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Now’s the time to buy Dark Horse Presents again with Issue #6 (nee #199). As it proclaims on the cover page, it's the 2014 Best Anthology for the Eisner Award, Harvey Award, and Stumptown Comic Arts Award. That’s some heavy baggage to carry on any flight. It’s like being told you’re going to get a comfortable, hassle-free flight to anywhere ever these days. I’ll believe it when it happens. Consider me a believer; I couldn’t put this issue down.

Gail Simone (Secret Six, Wonder Woman) and Jim Zub (Skullkickers, Makeshift Miracles) spin a simple tale that goes where a typical story normally wouldn’t go but exactly where you want it to go when it’s Conan Red Sonja. It’s not an origin story, but a meet-cute (as it were) between these two characters long before they are to become the legends they will be. They’re really kind of jerks with a swaying sense of allegiance. If you’ve ever seen Zatoichi vs. Yojimbo (Japanese film starring the individual films’ titles characters), you hope that these anti-hero antics will continue until they match that level of brilliance.

Really? Are you sure you’ve never heard of Lone Wolf and Cub? This is one of the most definitive comic books in Japanese history – in all of comic book history. It is a true classic. First released in 1970, there have been six films, four plays, a televisions series (Thank you, Wikipedia – seriously, donate some money to them.), and is, as far as I’m concerned, a masterpiece, high art, and fricking awesome.

I wrote an entire review for this and am scrapping it, because I realized something: Drug and Drop is not written for me. It’s not written so that a 36-year-old American male can understand it. I’m not even close to its target audience.

So, much to my Managing Editor’s frustration, I’m submitting an entirely new review.

The Woods is created and written by James Tynion IV. I know him from his excellent work on Batman and Batman Eternal with Scott Snyder, both phenomenally well-told series. He has his creator-owned title, The House in the Wall, and from the looks of it, he also has a Wonder Woman title coming out soon. I have been looking for a good time to jump into The Woods to see what tales Tynion spins on his own, and Issue #9 promised to be a good time to jump into the mix. So, I did.

Josie Schuller is a lady and she’s a killer, so the title tells us and so it is. This new book from Dark Horse Comics falls in line with their brand of comics, offbeat and edgy. Written by Joelle Jones and Jamie S. Rich, who previously worked together on Oni Press’ 12 Reasons Why I Love Her, You Have Killed Me, and Spell Checkers, the offbeat nature of Lady Killer makes for a fun read.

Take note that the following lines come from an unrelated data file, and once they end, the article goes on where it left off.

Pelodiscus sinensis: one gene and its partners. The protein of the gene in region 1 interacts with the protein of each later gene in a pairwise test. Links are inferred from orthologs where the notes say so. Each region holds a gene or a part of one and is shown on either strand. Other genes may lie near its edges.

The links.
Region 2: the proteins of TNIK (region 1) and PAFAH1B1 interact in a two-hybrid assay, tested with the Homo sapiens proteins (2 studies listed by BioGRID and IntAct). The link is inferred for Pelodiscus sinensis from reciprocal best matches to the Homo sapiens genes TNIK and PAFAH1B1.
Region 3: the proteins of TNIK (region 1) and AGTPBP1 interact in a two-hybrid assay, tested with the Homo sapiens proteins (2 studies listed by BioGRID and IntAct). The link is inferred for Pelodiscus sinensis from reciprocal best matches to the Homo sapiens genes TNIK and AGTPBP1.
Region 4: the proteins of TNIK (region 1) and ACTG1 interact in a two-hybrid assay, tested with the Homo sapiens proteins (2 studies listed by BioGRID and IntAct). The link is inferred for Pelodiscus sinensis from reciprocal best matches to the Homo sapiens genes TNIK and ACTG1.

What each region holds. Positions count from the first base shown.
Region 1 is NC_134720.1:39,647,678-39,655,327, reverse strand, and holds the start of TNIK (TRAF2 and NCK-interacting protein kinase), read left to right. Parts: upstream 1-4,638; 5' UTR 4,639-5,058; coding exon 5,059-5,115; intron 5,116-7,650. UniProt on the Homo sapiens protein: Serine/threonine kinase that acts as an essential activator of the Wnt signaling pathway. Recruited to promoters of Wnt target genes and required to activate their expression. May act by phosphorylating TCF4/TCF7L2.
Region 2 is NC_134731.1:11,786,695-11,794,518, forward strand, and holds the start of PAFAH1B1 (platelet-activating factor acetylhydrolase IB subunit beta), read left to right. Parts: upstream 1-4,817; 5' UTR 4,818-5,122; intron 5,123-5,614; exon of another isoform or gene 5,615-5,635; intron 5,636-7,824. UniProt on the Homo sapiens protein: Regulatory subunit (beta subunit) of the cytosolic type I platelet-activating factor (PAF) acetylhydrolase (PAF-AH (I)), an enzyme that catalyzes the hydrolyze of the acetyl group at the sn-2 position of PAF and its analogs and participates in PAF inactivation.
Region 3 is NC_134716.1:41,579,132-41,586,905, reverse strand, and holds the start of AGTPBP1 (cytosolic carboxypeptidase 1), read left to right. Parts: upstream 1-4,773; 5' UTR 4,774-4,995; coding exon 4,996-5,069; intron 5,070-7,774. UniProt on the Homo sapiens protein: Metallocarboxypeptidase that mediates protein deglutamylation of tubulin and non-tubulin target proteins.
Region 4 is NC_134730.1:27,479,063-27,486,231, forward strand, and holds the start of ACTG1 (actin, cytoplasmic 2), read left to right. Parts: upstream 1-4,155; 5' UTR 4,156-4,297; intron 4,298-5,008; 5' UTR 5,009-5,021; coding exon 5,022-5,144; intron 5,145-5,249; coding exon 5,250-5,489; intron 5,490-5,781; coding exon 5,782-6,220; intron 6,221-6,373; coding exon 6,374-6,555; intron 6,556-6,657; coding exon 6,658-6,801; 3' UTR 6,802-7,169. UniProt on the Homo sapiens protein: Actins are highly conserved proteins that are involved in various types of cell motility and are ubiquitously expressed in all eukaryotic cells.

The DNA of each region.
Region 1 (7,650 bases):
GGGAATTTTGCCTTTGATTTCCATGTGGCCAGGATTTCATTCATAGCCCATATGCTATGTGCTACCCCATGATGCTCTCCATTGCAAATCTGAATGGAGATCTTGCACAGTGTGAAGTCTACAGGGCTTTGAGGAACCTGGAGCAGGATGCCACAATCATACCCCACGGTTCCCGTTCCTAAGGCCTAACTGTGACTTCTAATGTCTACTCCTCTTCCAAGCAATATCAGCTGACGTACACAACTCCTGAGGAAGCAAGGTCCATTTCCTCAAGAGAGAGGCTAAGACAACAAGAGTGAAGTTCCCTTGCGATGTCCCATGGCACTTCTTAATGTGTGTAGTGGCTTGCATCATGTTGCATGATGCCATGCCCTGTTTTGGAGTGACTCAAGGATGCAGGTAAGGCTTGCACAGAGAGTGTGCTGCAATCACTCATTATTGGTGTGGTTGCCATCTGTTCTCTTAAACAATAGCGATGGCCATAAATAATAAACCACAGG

Abigail is new to town. Her only friend is her invisible dog Claude. As in most cases, and I was on the receiving end of this often while growing up, new kids aren’t treated very well by other kids. Also, Abigail’s dad has lost the job he just got but claims to be a great electrician, so his attention is suddenly focused on finding employment. With Abigail’s birthday coming soon, things aren’t looking up for her. Until she meets a Yeti at the local park.

I picked up Big Trouble in Little China #1 a while back and wasn’t sold. I’m a huge fan of the film. I watched it every day over the course of a summer one year in my youth, but with the first issue from BOOM! Studios, they lost me in the first five pages.

I was curious to come back to it at Issue #7, and, I have to say, it’s managed to pull a complete 180. We find Jack and Wang searching for Egg, who has been kidnapped by exactly the kind of creature-being you want to see in a Big Trouble in Little China story – the Seven-Headed Widow! Jack’s rat-a-tat speech rhythms are put to outstanding use. He’s still a stumbling buffoon whose two main personality attributes are charisma and bravery, and little else.

I should be reading a comic right now or going to bed, but I just saw the new film from writer/directors Seth Rogen and Evan Goldberg. The same team that brought you This is the End, Pineapple Express, and Superbad. (Though not officially one of their films, Neighbors was extremely funny.) All hilarious movies. Unless you’re deaf to the world around you, you’ve heard of their newest outing, The Interview, a studio comedy that has accidentally found itself becoming a beacon for the Second Amendment, a cultural phenomenon, rising to the ranks of folk hero cult status, which it most likely wouldn’t have received otherwise. But, as we sat in the local, indie theatre (Yo, Cinefamily!), the energy in the room was palpable, curiosity was high, and, once the film started, no one stopped laughing. So, maybe it would have reached some of those levels. This was probably my favorite comedy experience in a theatre since watching Young Frankenstein in a room full of fans. Everybody knew what they wanted, and they got it. Everyone in that theatre simply connected as a community and found synchronicity.

My last experience with Judge Dredd was the Karl Urban film. Ugh, again, I thought, another rebooted film franchise. Thankfully, that opinion changed when I saw it on DVD, and I was immediately bummed that I didn’t see Dredd in the movie theatre, because it was awesome. In the 33 pages of the book that is Judge Dredd #26, I can see that the comic has the same level of awesome going for it, but things have changed for Dredd.

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